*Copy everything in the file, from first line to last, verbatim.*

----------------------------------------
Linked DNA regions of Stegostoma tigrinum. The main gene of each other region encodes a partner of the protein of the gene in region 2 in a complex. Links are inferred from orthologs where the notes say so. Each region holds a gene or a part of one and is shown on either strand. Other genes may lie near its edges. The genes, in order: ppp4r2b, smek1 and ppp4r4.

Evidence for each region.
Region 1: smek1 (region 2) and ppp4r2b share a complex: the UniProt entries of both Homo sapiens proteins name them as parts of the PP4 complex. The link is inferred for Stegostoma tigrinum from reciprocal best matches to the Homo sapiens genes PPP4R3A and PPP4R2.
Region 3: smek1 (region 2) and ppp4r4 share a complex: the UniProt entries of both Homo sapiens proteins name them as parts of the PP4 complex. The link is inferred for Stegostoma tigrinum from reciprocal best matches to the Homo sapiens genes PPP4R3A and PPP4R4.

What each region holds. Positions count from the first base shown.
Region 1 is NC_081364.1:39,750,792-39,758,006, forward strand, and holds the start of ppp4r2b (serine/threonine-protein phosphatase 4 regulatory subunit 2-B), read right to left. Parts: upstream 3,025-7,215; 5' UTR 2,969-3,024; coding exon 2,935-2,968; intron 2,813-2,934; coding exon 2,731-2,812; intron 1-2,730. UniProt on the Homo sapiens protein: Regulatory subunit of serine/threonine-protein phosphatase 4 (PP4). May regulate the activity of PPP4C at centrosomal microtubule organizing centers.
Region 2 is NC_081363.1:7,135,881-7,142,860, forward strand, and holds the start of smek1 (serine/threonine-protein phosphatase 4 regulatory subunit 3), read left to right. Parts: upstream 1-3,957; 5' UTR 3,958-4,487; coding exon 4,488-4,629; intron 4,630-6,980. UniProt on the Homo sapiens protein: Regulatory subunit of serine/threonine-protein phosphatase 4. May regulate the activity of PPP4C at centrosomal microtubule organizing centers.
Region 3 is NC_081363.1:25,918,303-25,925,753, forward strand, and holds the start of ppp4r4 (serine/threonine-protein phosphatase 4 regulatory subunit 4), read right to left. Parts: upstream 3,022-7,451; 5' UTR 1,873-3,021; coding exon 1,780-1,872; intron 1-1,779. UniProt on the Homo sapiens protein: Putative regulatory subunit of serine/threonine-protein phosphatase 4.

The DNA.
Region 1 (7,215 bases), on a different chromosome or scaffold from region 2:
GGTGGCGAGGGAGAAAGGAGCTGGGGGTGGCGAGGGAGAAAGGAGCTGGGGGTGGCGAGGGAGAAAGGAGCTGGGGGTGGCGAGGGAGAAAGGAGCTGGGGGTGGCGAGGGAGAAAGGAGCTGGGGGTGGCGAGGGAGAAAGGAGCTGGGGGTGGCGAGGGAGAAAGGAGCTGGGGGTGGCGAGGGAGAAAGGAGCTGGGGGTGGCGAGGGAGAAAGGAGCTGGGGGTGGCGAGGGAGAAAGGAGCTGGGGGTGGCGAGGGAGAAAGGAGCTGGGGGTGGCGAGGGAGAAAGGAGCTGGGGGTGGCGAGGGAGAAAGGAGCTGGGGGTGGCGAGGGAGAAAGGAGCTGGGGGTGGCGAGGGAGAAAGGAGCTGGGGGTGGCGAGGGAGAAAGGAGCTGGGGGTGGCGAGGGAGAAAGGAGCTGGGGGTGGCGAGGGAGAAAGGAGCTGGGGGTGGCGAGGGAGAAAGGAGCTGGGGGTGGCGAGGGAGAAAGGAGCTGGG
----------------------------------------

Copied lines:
Linked DNA regions of Stegostoma tigrinum. The main gene of each other region encodes a partner of the protein of the gene in region 2 in a complex. Links are inferred from orthologs where the notes say so. Each region holds a gene or a part of one and is shown on either strand. Other genes may lie near its edges. The genes, in order: ppp4r2b, smek1 and ppp4r4.

Evidence for each region.
Region 1: smek1 (region 2) and ppp4r2b share a complex: the UniProt entries of both Homo sapiens proteins name them as parts of the PP4 complex. The link is inferred for Stegostoma tigrinum from reciprocal best matches to the Homo sapiens genes PPP4R3A and PPP4R2.
Region 3: smek1 (region 2) and ppp4r4 share a complex: the UniProt entries of both Homo sapiens proteins name them as parts of the PP4 complex. The link is inferred for Stegostoma tigrinum from reciprocal best matches to the Homo sapiens genes PPP4R3A and PPP4R4.

What each region holds. Positions count from the first base shown.
Region 1 is NC_081364.1:39,750,792-39,758,006, forward strand, and holds the start of ppp4r2b (serine/threonine-protein phosphatase 4 regulatory subunit 2-B), read right to left. Parts: upstream 3,025-7,215; 5' UTR 2,969-3,024; coding exon 2,935-2,968; intron 2,813-2,934; coding exon 2,731-2,812; intron 1-2,730. UniProt on the Homo sapiens protein: Regulatory subunit of serine/threonine-protein phosphatase 4 (PP4). May regulate the activity of PPP4C at centrosomal microtubule organizing centers.
Region 2 is NC_081363.1:7,135,881-7,142,860, forward strand, and holds the start of smek1 (serine/threonine-protein phosphatase 4 regulatory subunit 3), read left to right. Parts: upstream 1-3,957; 5' UTR 3,958-4,487; coding exon 4,488-4,629; intron 4,630-6,980. UniProt on the Homo sapiens protein: Regulatory subunit of serine/threonine-protein phosphatase 4. May regulate the activity of PPP4C at centrosomal microtubule organizing centers.
Region 3 is NC_081363.1:25,918,303-25,925,753, forward strand, and holds the start of ppp4r4 (serine/threonine-protein phosphatase 4 regulatory subunit 4), read right to left. Parts: upstream 3,022-7,451; 5' UTR 1,873-3,021; coding exon 1,780-1,872; intron 1-1,779. UniProt on the Homo sapiens protein: Putative regulatory subunit of serine/threonine-protein phosphatase 4.

The DNA.
Region 1 (7,215 bases), on a different chromosome or scaffold from region 2:
GGTGGCGAGGGAGAAAGGAGCTGGGGGTGGCGAGGGAGAAAGGAGCTGGGGGTGGCGAGGGAGAAAGGAGCTGGGGGTGGCGAGGGAGAAAGGAGCTGGGGGTGGCGAGGGAGAAAGGAGCTGGGGGTGGCGAGGGAGAAAGGAGCTGGGGGTGGCGAGGGAGAAAGGAGCTGGGGGTGGCGAGGGAGAAAGGAGCTGGGGGTGGCGAGGGAGAAAGGAGCTGGGGGTGGCGAGGGAGAAAGGAGCTGGGGGTGGCGAGGGAGAAAGGAGCTGGGGGTGGCGAGGGAGAAAGGAGCTGGGGGTGGCGAGGGAGAAAGGAGCTGGGGGTGGCGAGGGAGAAAGGAGCTGGGGGTGGCGAGGGAGAAAGGAGCTGGGGGTGGCGAGGGAGAAAGGAGCTGGGGGTGGCGAGGGAGAAAGGAGCTGGGGGTGGCGAGGGAGAAAGGAGCTGGGGGTGGCGAGGGAGAAAGGAGCTGGGGGTGGCGAGGGAGAAAGGAGCTGGG